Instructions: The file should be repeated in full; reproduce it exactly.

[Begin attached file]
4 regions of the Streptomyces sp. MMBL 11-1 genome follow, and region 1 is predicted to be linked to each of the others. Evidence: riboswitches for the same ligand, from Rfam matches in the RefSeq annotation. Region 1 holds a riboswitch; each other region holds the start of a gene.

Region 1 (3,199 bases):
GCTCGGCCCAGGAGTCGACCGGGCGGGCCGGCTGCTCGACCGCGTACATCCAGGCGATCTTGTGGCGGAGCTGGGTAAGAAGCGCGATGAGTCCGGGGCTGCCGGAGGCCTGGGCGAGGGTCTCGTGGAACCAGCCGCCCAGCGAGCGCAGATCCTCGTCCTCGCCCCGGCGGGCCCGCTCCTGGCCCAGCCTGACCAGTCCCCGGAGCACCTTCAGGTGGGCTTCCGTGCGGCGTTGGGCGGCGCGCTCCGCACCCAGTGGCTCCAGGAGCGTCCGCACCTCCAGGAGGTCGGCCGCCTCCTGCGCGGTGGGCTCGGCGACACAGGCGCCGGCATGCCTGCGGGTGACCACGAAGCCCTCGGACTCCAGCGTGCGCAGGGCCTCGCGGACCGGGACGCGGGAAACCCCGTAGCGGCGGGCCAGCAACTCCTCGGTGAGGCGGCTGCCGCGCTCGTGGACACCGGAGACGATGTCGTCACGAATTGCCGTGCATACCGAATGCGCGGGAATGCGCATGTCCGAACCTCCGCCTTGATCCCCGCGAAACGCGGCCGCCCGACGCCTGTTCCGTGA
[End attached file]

4 regions of the Streptomyces sp. MMBL 11-1 genome follow, and region 1 is predicted to be linked to each of the others. Evidence: riboswitches for the same ligand, from Rfam matches in the RefSeq annotation. Region 1 holds a riboswitch; each other region holds the start of a gene.

Region 1 (3,199 bases):
GCTCGGCCCAGGAGTCGACCGGGCGGGCCGGCTGCTCGACCGCGTACATCCAGGCGATCTTGTGGCGGAGCTGGGTAAGAAGCGCGATGAGTCCGGGGCTGCCGGAGGCCTGGGCGAGGGTCTCGTGGAACCAGCCGCCCAGCGAGCGCAGATCCTCGTCCTCGCCCCGGCGGGCCCGCTCCTGGCCCAGCCTGACCAGTCCCCGGAGCACCTTCAGGTGGGCTTCCGTGCGGCGTTGGGCGGCGCGCTCCGCACCCAGTGGCTCCAGGAGCGTCCGCACCTCCAGGAGGTCGGCCGCCTCCTGCGCGGTGGGCTCGGCGACACAGGCGCCGGCATGCCTGCGGGTGACCACGAAGCCCTCGGACTCCAGCGTGCGCAGGGCCTCGCGGACCGGGACGCGGGAAACCCCGTAGCGGCGGGCCAGCAACTCCTCGGTGAGGCGGCTGCCGCGCTCGTGGACACCGGAGACGATGTCGTCACGAATTGCCGTGCATACCGAATGCGCGGGAATGCGCATGTCCGAACCTCCGCCTTGATCCCCGCGAAACGCGGCCGCCCGACGCCTGTTCCGTGA